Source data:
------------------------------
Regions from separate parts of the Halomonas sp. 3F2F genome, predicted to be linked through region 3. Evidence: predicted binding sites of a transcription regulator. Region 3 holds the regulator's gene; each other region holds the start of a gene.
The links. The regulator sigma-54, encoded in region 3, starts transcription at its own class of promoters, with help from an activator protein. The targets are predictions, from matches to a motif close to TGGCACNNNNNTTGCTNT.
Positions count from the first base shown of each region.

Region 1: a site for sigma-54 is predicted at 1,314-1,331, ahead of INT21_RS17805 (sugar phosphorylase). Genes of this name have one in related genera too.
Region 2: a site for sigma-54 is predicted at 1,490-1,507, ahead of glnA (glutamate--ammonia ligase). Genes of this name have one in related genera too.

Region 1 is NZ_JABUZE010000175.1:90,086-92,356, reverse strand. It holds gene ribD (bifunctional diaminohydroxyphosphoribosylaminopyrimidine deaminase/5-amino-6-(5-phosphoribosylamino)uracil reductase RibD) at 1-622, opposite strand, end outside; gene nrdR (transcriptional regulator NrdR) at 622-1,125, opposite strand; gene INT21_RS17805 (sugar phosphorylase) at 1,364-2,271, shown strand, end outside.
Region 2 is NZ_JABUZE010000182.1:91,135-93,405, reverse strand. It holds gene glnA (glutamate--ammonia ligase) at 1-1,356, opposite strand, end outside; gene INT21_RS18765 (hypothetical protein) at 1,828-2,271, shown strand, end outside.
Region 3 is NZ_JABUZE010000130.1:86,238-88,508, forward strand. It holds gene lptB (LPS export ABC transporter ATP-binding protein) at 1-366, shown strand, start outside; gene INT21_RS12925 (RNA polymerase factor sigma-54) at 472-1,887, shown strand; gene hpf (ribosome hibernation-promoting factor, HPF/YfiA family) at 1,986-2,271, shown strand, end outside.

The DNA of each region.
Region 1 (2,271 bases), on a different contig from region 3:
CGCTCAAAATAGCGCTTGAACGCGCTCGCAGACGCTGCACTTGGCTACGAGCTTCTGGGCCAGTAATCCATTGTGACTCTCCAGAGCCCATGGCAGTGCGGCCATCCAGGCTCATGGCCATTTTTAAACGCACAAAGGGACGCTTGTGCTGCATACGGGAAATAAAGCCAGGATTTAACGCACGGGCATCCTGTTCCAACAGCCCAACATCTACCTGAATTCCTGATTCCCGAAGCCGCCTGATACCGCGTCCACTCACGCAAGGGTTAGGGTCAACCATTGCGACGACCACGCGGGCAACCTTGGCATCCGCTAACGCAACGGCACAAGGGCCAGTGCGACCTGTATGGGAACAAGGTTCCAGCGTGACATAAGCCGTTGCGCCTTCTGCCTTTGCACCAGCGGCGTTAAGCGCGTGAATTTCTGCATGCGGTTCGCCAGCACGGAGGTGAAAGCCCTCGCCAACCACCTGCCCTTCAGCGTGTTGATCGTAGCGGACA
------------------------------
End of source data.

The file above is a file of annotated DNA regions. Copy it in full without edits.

Regions from separate parts of the Halomonas sp. 3F2F genome, predicted to be linked through region 3. Evidence: predicted binding sites of a transcription regulator. Region 3 holds the regulator's gene; each other region holds the start of a gene.
The links. The regulator sigma-54, encoded in region 3, starts transcription at its own class of promoters, with help from an activator protein. The targets are predictions, from matches to a motif close to TGGCACNNNNNTTGCTNT.
Positions count from the first base shown of each region.

Region 1: a site for sigma-54 is predicted at 1,314-1,331, ahead of INT21_RS17805 (sugar phosphorylase). Genes of this name have one in related genera too.
Region 2: a site for sigma-54 is predicted at 1,490-1,507, ahead of glnA (glutamate--ammonia ligase). Genes of this name have one in related genera too.

Region 1 is NZ_JABUZE010000175.1:90,086-92,356, reverse strand. It holds gene ribD (bifunctional diaminohydroxyphosphoribosylaminopyrimidine deaminase/5-amino-6-(5-phosphoribosylamino)uracil reductase RibD) at 1-622, opposite strand, end outside; gene nrdR (transcriptional regulator NrdR) at 622-1,125, opposite strand; gene INT21_RS17805 (sugar phosphorylase) at 1,364-2,271, shown strand, end outside.
Region 2 is NZ_JABUZE010000182.1:91,135-93,405, reverse strand. It holds gene glnA (glutamate--ammonia ligase) at 1-1,356, opposite strand, end outside; gene INT21_RS18765 (hypothetical protein) at 1,828-2,271, shown strand, end outside.
Region 3 is NZ_JABUZE010000130.1:86,238-88,508, forward strand. It holds gene lptB (LPS export ABC transporter ATP-binding protein) at 1-366, shown strand, start outside; gene INT21_RS12925 (RNA polymerase factor sigma-54) at 472-1,887, shown strand; gene hpf (ribosome hibernation-promoting factor, HPF/YfiA family) at 1,986-2,271, shown strand, end outside.

The DNA of each region.
Region 1 (2,271 bases), on a different contig from region 3:
CGCTCAAAATAGCGCTTGAACGCGCTCGCAGACGCTGCACTTGGCTACGAGCTTCTGGGCCAGTAATCCATTGTGACTCTCCAGAGCCCATGGCAGTGCGGCCATCCAGGCTCATGGCCATTTTTAAACGCACAAAGGGACGCTTGTGCTGCATACGGGAAATAAAGCCAGGATTTAACGCACGGGCATCCTGTTCCAACAGCCCAACATCTACCTGAATTCCTGATTCCCGAAGCCGCCTGATACCGCGTCCACTCACGCAAGGGTTAGGGTCAACCATTGCGACGACCACGCGGGCAACCTTGGCATCCGCTAACGCAACGGCACAAGGGCCAGTGCGACCTGTATGGGAACAAGGTTCCAGCGTGACATAAGCCGTTGCGCCTTCTGCCTTTGCACCAGCGGCGTTAAGCGCGTGAATTTCTGCATGCGGTTCGCCAGCACGGAGGTGAAAGCCCTCGCCAACCACCTGCCCTTCAGCGTGTTGATCGTAGCGGACA